The Covid-19 pandemic has been a challenging time for all of us and in this three-part blog series, we reflect on what we have learnt and how we move forward to implement those learnings for the benefit of the UK clinical trials ecosystem and, ultimately, patients.
At the start of the pandemic it was obvious we needed a process to ensure COVID-19 trials were able to be up and running as soon as possible in the interests of public health. This involved prioritising the processing and reviewing of all applications for COVID-19 therapeutics and vaccines trials. The Medicines and Healthcare products Regulatory Agency (MHRA), assigned dedicated COVID-19 assessors and put in place a process to pre-assess trial documents, so any issues could be highlighted and addressed before the protocol and supporting documentation were finalised and formally submitted for regulatory approval. This greatly reduced the possibility of a rejection, which allowed a much faster approval of trials, whilst maintaining our robust safety standards. Expert advice on COVID-19 applications was also provided to our Clinical Trials Unit from the Commission on Human Medicines expert working group. This overall approach also ensured there was minimal impact to the approvals process for non-COVID-19 applications.
A dedicated email address was set up and used for any COVID-19 related trials questions and submissions, so these could be easily identified, prioritised and addressed by the dedicated assessment team. We addressed a huge number of queries, not just for COVID-19 trials of course but queries around trials that could not continue or faced other challenges due to the pandemic too. We also offered informal regulatory advice meetings and more formal scientific advice if needed, again supported by the dedicated specialist team of assessors and GCP Inspectors.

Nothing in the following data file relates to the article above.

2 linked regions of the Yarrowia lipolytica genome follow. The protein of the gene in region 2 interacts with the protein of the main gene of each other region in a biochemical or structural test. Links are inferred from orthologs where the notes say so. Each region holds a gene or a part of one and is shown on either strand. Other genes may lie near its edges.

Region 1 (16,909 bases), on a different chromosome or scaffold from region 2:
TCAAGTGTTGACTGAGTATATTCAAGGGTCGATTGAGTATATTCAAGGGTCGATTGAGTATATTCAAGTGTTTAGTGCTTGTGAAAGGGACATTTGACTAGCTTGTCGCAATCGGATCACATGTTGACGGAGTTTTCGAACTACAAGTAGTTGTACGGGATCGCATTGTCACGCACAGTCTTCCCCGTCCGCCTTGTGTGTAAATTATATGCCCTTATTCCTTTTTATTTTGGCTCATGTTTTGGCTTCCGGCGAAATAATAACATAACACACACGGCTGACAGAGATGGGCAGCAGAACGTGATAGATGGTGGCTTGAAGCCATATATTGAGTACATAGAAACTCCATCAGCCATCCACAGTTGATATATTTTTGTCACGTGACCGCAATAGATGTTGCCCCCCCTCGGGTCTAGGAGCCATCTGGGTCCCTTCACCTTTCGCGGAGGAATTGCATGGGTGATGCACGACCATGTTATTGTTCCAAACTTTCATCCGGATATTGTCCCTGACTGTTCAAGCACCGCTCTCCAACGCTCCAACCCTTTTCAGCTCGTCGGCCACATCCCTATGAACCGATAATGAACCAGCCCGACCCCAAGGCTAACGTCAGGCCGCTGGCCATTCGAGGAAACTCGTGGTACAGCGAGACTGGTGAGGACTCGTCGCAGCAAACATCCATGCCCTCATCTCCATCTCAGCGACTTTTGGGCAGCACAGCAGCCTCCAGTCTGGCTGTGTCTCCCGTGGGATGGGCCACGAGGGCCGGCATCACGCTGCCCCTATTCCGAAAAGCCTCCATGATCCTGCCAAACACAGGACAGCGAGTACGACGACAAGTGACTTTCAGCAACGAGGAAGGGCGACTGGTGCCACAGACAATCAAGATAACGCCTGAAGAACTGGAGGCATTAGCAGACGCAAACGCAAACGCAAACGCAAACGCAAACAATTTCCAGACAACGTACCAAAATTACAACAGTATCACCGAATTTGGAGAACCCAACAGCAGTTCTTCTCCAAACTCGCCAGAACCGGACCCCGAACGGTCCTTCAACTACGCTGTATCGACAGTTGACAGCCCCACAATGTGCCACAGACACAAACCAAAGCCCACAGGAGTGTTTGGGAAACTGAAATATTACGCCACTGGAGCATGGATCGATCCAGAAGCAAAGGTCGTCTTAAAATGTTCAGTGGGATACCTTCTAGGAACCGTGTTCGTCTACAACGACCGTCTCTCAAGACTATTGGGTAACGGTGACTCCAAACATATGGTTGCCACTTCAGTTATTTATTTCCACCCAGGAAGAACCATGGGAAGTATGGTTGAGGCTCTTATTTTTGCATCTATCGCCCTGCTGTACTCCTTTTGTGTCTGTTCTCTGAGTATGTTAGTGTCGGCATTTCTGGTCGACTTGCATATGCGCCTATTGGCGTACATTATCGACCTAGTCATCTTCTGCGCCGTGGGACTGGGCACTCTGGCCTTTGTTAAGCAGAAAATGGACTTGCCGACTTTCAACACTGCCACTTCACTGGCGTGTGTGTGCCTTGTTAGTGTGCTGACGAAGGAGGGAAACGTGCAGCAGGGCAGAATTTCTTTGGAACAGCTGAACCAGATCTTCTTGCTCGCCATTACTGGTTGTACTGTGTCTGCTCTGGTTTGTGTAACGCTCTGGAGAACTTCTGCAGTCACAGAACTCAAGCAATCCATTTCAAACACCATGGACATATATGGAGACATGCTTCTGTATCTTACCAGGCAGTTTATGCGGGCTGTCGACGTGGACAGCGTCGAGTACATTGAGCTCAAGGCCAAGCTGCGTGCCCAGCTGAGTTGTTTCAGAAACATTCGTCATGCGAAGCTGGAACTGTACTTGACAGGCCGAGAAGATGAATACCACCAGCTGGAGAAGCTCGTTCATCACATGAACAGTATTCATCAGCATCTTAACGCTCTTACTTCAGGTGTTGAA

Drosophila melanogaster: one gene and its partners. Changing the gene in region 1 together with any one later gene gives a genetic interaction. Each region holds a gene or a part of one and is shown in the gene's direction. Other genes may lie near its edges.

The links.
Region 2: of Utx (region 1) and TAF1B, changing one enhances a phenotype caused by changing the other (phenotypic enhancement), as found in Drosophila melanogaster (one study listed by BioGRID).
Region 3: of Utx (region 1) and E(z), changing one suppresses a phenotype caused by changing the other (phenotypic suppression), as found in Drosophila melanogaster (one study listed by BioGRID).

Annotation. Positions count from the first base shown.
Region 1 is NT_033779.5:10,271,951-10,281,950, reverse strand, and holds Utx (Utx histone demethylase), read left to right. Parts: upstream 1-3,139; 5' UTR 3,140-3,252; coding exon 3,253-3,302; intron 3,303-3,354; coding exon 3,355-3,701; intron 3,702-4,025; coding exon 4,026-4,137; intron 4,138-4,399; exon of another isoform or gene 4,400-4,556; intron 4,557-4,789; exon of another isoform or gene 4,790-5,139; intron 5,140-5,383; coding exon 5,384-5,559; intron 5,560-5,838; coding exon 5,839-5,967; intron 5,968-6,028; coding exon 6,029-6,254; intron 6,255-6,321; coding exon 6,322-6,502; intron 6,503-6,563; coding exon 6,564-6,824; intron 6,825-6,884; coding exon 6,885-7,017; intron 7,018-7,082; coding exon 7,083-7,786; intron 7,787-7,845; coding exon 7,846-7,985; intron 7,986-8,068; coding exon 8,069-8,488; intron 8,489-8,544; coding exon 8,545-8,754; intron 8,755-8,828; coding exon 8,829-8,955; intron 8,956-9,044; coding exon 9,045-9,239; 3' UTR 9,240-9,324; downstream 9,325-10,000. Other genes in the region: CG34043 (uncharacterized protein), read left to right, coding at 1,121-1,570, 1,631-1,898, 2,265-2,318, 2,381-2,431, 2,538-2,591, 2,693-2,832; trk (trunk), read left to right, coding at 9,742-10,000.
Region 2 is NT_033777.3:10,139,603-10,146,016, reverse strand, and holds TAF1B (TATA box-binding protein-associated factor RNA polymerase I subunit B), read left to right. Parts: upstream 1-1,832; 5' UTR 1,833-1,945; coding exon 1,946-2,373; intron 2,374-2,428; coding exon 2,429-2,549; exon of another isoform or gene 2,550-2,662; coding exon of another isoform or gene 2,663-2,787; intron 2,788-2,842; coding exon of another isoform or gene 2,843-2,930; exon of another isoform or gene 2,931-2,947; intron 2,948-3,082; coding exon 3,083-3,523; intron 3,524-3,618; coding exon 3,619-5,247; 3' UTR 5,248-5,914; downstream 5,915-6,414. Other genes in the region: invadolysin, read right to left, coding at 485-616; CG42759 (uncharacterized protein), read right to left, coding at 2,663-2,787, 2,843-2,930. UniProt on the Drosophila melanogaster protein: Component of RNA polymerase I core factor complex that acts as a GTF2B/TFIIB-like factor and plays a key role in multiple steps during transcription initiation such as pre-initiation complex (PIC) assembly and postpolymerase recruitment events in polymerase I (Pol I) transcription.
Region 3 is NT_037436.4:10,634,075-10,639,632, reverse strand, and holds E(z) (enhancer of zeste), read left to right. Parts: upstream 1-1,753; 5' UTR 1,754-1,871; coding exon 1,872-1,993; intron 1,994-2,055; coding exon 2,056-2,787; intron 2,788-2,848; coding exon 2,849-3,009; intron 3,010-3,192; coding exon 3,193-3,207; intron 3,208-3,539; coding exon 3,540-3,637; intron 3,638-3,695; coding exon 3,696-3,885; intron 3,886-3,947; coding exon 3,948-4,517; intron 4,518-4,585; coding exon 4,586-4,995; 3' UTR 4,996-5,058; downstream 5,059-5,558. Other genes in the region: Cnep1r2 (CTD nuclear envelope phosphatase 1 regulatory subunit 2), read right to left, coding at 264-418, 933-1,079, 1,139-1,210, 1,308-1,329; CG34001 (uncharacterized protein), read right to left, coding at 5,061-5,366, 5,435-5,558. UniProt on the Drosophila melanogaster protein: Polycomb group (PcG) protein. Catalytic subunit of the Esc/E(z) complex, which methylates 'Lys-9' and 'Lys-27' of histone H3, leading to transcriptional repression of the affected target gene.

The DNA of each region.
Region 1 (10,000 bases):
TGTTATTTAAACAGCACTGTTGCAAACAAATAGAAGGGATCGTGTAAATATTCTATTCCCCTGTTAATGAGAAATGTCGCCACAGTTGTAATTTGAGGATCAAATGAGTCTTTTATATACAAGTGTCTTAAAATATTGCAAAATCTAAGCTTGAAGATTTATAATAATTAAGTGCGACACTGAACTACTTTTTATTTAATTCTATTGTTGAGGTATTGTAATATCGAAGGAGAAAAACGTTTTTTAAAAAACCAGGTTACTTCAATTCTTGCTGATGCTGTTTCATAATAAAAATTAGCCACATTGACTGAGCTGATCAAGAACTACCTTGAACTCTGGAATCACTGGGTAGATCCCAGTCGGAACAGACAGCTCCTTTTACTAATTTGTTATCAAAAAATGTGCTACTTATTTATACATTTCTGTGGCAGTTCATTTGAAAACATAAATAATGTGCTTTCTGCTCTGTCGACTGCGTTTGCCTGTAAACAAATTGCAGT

During the early stages we worked on any potential regulatory flexibilities and set up regular meetings with industry to raise any issues and discuss potential flexibilities. In fact, for GCP flexibilities we already had many of these in established guidance, such as risk-based monitoring, direct to patient shipment of IMP, electronic consent; but a lot of these were quite underused pre-pandemic.
We managed to be one of the first Regulators in the world to rapidly issue – and continually add to – guidance on applications for trials (both COVID and non-COVID), plus management of trials during the pandemic and we made these publicly available on the MHRA website. Topics covered:
- remote monitoring,
- protocol deviations,
- remote access to electronic health records (EHRs) and instructions around halting trials,
- guidance on minimising disruptions to the conduct and integrity of clinical trials of medicines during COVID-19.
We collaborated with our wider national and international network in relation to trials and healthcare in general. For example, we were part of a national effort in relation to ensuring supply of IMPs for trials, and the logistics of getting them to trial sites to match recruitment rates. Internationally we were talking to other regulators in relation to the set up and approval of trials, especially in relation to vaccines.